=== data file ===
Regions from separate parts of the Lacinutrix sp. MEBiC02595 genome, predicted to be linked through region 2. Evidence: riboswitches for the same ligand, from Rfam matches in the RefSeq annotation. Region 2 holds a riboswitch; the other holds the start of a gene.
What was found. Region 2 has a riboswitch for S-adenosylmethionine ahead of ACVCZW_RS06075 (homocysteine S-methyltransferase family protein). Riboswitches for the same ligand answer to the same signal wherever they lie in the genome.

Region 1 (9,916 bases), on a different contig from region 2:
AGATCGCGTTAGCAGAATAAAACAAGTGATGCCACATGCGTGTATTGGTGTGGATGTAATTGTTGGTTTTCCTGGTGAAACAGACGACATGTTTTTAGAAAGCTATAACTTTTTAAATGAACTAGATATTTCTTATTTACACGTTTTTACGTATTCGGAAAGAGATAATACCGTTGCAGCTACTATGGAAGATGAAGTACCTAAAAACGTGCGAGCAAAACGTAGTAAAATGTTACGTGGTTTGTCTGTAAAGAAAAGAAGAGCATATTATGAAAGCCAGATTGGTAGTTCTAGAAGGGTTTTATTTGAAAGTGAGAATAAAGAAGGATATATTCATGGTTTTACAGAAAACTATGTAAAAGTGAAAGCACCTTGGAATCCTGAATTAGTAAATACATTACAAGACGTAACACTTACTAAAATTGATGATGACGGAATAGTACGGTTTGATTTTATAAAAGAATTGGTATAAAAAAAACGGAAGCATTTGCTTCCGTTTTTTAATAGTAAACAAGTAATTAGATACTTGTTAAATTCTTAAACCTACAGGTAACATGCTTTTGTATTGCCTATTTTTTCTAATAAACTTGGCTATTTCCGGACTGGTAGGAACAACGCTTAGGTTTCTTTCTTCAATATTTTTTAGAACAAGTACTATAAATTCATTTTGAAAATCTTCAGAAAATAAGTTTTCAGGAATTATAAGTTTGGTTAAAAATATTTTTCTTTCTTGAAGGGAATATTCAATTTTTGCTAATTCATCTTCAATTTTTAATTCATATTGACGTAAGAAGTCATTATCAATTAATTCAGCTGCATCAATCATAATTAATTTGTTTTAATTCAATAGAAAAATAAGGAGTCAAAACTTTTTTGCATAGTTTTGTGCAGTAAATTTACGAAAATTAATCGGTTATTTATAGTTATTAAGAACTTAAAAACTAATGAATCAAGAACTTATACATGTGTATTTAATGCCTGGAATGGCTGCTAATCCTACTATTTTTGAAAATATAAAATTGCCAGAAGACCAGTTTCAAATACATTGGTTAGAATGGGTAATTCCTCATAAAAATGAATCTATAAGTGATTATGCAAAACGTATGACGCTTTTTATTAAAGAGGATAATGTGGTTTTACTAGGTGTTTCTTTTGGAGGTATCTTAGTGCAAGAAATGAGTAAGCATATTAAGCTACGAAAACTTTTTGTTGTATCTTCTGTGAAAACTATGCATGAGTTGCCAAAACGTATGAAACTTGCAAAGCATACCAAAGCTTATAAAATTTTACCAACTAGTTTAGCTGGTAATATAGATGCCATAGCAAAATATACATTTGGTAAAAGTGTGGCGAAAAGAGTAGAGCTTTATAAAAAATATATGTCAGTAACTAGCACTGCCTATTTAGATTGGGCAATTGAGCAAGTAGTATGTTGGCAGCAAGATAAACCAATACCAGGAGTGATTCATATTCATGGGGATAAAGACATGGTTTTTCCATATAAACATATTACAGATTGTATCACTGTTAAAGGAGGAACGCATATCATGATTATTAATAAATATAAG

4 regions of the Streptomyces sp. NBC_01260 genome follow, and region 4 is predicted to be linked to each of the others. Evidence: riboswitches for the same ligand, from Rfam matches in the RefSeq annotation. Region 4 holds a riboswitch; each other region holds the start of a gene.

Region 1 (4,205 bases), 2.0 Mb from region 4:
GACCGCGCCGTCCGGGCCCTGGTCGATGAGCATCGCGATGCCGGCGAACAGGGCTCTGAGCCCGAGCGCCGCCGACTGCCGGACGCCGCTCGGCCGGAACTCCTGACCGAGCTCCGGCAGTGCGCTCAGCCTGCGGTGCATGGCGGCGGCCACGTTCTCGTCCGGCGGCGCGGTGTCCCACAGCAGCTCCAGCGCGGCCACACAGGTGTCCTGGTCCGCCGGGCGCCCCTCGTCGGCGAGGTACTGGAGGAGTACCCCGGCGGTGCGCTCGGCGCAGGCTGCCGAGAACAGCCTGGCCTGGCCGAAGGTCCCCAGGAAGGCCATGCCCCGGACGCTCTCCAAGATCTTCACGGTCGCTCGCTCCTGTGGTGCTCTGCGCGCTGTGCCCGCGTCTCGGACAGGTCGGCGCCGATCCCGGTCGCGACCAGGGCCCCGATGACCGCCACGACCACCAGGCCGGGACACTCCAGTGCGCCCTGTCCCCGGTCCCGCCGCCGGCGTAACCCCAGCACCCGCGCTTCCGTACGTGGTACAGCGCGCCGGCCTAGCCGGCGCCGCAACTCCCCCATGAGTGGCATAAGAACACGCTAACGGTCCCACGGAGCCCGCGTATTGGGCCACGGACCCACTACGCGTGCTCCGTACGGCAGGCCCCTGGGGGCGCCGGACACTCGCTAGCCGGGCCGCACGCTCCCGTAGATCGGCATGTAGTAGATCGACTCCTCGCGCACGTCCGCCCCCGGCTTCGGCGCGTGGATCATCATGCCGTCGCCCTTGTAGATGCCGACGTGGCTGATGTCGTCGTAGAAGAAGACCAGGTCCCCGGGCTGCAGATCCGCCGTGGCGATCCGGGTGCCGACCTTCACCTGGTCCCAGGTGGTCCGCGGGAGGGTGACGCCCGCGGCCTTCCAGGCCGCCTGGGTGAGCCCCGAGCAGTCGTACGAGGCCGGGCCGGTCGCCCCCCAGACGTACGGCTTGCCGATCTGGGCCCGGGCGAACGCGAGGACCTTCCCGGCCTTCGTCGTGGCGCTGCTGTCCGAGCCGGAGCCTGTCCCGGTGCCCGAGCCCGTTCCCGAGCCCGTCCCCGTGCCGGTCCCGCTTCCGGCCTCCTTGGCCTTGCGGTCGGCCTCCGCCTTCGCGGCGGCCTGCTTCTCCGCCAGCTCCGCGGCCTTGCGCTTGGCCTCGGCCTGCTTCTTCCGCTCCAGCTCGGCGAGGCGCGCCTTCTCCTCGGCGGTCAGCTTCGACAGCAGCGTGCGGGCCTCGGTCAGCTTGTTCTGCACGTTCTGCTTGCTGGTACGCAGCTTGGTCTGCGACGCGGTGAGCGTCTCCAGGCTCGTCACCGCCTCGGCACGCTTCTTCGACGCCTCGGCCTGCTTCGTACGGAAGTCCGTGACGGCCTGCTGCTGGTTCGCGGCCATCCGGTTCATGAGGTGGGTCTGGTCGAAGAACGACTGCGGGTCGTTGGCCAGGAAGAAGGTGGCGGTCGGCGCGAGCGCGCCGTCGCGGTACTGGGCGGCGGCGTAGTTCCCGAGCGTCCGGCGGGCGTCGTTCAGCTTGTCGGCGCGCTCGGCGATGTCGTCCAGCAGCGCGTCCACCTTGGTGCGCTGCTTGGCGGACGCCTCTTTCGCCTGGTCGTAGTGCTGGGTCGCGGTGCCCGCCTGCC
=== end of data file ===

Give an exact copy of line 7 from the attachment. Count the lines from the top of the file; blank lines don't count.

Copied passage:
GACCGCGCCGTCCGGGCCCTGGTCGATGAGCATCGCGATGCCGGCGAACAGGGCTCTGAGCCCGAGCGCCGCCGACTGCCGGACGCCGCTCGGCCGGAACTCCTGACCGAGCTCCGGCAGTGCGCTCAGCCTGCGGTGCATGGCGGCGGCCACGTTCTCGTCCGGCGGCGCGGTGTCCCACAGCAGCTCCAGCGCGGCCACACAGGTGTCCTGGTCCGCCGGGCGCCCCTCGTCGGCGAGGTACTGGAGGAGTACCCCGGCGGTGCGCTCGGCGCAGGCTGCCGAGAACAGCCTGGCCTGGCCGAAGGTCCCCAGGAAGGCCATGCCCCGGACGCTCTCCAAGATCTTCACGGTCGCTCGCTCCTGTGGTGCTCTGCGCGCTGTGCCCGCGTCTCGGACAGGTCGGCGCCGATCCCGGTCGCGACCAGGGCCCCGATGACCGCCACGACCACCAGGCCGGGACACTCCAGTGCGCCCTGTCCCCGGTCCCGCCGCCGGCGTAACCCCAGCACCCGCGCTTCCGTACGTGGTACAGCGCGCCGGCCTAGCCGGCGCCGCAACTCCCCCATGAGTGGCATAAGAACACGCTAACGGTCCCACGGAGCCCGCGTATTGGGCCACGGACCCACTACGCGTGCTCCGTACGGCAGGCCCCTGGGGGCGCCGGACACTCGCTAGCCGGGCCGCACGCTCCCGTAGATCGGCATGTAGTAGATCGACTCCTCGCGCACGTCCGCCCCCGGCTTCGGCGCGTGGATCATCATGCCGTCGCCCTTGTAGATGCCGACGTGGCTGATGTCGTCGTAGAAGAAGACCAGGTCCCCGGGCTGCAGATCCGCCGTGGCGATCCGGGTGCCGACCTTCACCTGGTCCCAGGTGGTCCGCGGGAGGGTGACGCCCGCGGCCTTCCAGGCCGCCTGGGTGAGCCCCGAGCAGTCGTACGAGGCCGGGCCGGTCGCCCCCCAGACGTACGGCTTGCCGATCTGGGCCCGGGCGAACGCGAGGACCTTCCCGGCCTTCGTCGTGGCGCTGCTGTCCGAGCCGGAGCCTGTCCCGGTGCCCGAGCCCGTTCCCGAGCCCGTCCCCGTGCCGGTCCCGCTTCCGGCCTCCTTGGCCTTGCGGTCGGCCTCCGCCTTCGCGGCGGCCTGCTTCTCCGCCAGCTCCGCGGCCTTGCGCTTGGCCTCGGCCTGCTTCTTCCGCTCCAGCTCGGCGAGGCGCGCCTTCTCCTCGGCGGTCAGCTTCGACAGCAGCGTGCGGGCCTCGGTCAGCTTGTTCTGCACGTTCTGCTTGCTGGTACGCAGCTTGGTCTGCGACGCGGTGAGCGTCTCCAGGCTCGTCACCGCCTCGGCACGCTTCTTCGACGCCTCGGCCTGCTTCGTACGGAAGTCCGTGACGGCCTGCTGCTGGTTCGCGGCCATCCGGTTCATGAGGTGGGTCTGGTCGAAGAACGACTGCGGGTCGTTGGCCAGGAAGAAGGTGGCGGTCGGCGCGAGCGCGCCGTCGCGGTACTGGGCGGCGGCGTAGTTCCCGAGCGTCCGGCGGGCGTCGTTCAGCTTGTCGGCGCGCTCGGCGATGTCGTCCAGCAGCGCGTCCACCTTGGTGCGCTGCTTGGCGGACGCCTCTTTCGCCTGGTCGTAGTGCTGGGTCGCGGTGCCCGCCTGCC